Former Leesville police chief Bobby Hickman’s suit seeking alleged pay owed him by the city is back on active status.

According to City Attorney Max Anthony, the litigation has been revived since Hickman completed his sentence on a federal firearms charge.

“Nothing was every really done in the matter,” Anthony told the City Council at its meeting this week, but it has been revived by Hickman’s counsel, John D. Broomfield, Jr. of Baton Rouge, Anthony said.

Howard B. Gist, III of Alexandria is handling the matter for the city. He was retained when former City Attorney Chuck Dowden thought it improper that he defend the suit because of work done on behalf of Hickman and the police department in his city prosecutor role.

Hickman, now about 56, was fired in January 2011 for “failure to cooperate with an internal investigation.” He had been chief since 1995.

The former chief claims he had 1,674 hours of accrued annual leave for “compensated absences payable/accrued vacation”, paying at his rate of $31.20 an hour - about $53,000.

According to the suit, the city paid Hickman for 160 hours - about $5,000, claiming anything else determined to be owned should be overruled by what Hickman owed the city. Its response also cites his weapons conviction.

Hickman was convicted in federal court after a March 2011 search of his home turned up a sawed-off shotgun, not registered , as well as a revolver with an obliterated serial number. In 2012 he received a 46-month prison sentence, followed by supervised probation.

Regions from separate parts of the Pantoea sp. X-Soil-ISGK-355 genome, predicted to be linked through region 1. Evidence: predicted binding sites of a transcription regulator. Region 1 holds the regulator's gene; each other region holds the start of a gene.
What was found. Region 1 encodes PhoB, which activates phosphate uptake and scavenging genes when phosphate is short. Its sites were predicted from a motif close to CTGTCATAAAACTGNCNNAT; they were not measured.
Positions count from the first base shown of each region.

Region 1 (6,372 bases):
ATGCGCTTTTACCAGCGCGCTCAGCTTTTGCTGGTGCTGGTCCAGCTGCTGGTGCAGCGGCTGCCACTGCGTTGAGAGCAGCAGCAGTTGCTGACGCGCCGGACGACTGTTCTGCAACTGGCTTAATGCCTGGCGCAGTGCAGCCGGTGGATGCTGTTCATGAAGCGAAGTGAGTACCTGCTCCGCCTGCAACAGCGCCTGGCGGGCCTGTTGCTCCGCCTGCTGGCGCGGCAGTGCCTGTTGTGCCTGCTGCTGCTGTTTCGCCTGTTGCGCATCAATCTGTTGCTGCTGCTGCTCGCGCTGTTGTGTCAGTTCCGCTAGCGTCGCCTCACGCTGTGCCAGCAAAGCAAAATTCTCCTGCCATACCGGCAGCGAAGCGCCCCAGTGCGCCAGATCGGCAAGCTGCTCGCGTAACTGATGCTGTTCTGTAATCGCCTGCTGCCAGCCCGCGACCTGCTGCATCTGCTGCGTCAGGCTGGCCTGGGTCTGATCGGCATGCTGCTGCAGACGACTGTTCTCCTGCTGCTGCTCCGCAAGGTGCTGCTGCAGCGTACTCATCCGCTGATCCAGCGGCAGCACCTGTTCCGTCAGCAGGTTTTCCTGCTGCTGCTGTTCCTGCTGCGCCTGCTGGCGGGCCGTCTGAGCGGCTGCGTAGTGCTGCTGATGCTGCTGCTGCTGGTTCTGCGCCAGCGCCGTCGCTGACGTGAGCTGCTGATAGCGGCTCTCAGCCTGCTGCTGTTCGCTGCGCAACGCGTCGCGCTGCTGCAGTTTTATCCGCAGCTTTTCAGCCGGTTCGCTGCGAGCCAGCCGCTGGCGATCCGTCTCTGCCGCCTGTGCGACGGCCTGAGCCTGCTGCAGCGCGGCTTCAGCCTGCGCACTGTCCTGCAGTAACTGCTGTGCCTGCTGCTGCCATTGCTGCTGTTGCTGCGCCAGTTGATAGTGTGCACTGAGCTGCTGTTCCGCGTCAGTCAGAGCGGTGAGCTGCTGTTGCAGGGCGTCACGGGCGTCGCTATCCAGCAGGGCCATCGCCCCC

The shotgun had been stolen from a contractor working at Fort Polk. At the time, it had a factory- condition barrel, the court was told. The pistol, allegedly property of the city, was found behind a bedroom television.

The search warrant was issued as part of the city’s effort to recover any department assets in Hickman’s possession after his termination.

The termination was initially reversed by a 3rd Circuit panel of judges which determined Civil Service laws and the Policeman’s Bill of Rights had not been followed. 

The Louisiana Supreme Court reversed that decision, finding that the conviction and incarceration made Hickman’s reinstatement impossible and rendered moot the procedural arguments raised in Hickman’s appeal.

The internal investigation which Hickman allegedly failed to cooperate with began after an officer (subsequently convicted on federal charges) alleged that Hickman and two other officers were involved with him in a legend drugs scheme. The other two officers resigned.